This article considers the development of a series of tools developed in the Philippines and Namibia to improve the quality of agricultural extension advice at the level of individual farmers, farmer groups, and cooperatives. The tools allow these actors to build a local market picture which can be used for interaction between service providers, and act as a starting point for a more in-depth consideration of marketing and business plans and strategies.|The rationale for why it is necessary to understand the immediate marketing environment is discussed, and tools are presented which assist this process.
Can civil society add value to budget decision-making? A description of the rise of civil society budget work
The purpose of this paper is to examine the expanding contribution of civil society organisations to public budgets in developing countries. It provides examples of civil society budget activities in a variety of country contexts in order to measure the value of this work to public budgeting. The intervention of civil society has generally enabled broader understanding and participation in the budget process. In part, these benefits occur indirectly through other organisations or legislatures as a result of training and dissemination activities that deepen public debate and expand public participation. Many groups are still developing skills and organisational capacity. Some examples are cited which point to a significant impact of this in Mexico, Israel, South Africa and Russia.
It is noted that applied budget organisations may add value to budgets in the following ways:| Able to bring new information to the public debate on citizen priorities;| Through training, the capacity of communities to take part is built;| The contribution of applied budget organisations includes building budget literacy and training and analysis that brings a pro-poor perspective;| Help in the collation of information on programme impact;| Able to play a bigger role in helping legislatures to monitor the impact of the official audit and in interpreting and disseminating the findings of the auditor-general.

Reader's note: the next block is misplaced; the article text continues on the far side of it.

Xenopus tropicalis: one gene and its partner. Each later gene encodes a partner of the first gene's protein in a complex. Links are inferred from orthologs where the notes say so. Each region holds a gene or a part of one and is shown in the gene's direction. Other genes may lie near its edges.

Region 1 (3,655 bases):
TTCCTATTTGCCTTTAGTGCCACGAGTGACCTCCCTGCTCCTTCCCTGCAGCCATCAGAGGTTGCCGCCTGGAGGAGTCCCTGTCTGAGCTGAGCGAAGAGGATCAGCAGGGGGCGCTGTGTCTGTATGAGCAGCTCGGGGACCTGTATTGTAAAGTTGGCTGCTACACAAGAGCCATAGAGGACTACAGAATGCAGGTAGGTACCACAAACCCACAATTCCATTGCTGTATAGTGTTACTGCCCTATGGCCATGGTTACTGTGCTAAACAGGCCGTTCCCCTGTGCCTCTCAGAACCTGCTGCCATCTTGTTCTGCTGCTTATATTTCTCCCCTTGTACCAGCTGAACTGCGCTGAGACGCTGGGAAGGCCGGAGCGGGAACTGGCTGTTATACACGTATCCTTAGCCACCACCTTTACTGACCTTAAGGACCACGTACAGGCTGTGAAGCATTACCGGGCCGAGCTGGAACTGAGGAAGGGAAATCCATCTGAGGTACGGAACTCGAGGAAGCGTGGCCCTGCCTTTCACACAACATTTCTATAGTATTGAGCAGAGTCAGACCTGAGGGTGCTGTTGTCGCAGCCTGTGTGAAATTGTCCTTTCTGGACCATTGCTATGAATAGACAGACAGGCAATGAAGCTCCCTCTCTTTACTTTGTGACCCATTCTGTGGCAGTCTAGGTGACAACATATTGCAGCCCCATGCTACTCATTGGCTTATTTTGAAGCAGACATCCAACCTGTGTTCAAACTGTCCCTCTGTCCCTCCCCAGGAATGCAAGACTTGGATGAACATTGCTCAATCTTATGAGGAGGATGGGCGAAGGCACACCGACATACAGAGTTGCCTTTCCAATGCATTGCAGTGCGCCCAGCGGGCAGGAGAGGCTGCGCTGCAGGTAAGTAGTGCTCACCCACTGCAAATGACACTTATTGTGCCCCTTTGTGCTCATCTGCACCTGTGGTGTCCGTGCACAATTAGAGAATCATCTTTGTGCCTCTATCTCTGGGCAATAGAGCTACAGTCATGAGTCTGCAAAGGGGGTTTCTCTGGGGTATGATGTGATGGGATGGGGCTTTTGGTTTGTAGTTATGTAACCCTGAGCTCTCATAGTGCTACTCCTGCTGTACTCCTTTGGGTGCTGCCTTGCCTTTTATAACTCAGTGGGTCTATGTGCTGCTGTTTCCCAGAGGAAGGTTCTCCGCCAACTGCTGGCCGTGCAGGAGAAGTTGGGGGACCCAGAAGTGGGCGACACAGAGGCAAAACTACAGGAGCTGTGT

By the end of the 1990s good governance (GG) was the new catch phrase in development and public policy circles. Good governance is increasingly viewed as a panacea to persisting problems of development and government. Donors, governments (central and local), academe, NGOs and other civil society groups are calling for GG as a requisite for making development programmes and interventions successful. This review examines indicators of local GG. It gives a historical background to GG and overviews the GG agenda. Emerging concepts of good governance are presented with specific references to different literature; and the way forwards towards a framework for defining GG is discussed, with focus on means toward good governance and decentralisation. Key measures of good governance are examined such as participation; new styles of leadership; accountability and transparency; capable public management in economic management, service delivery, sustainable natural resource management and fiscal administration; and respect for law and human rights. The author goes on to propose a manner of constructing a data base of indicators of GG: describing methodology and how to classify the indicators. This is followed by a discussion on who develops and who uses indicators of GG, and emerging issues in defining good local governance. The paper is concluded with some final remarks on the processes of measuring and defining GG.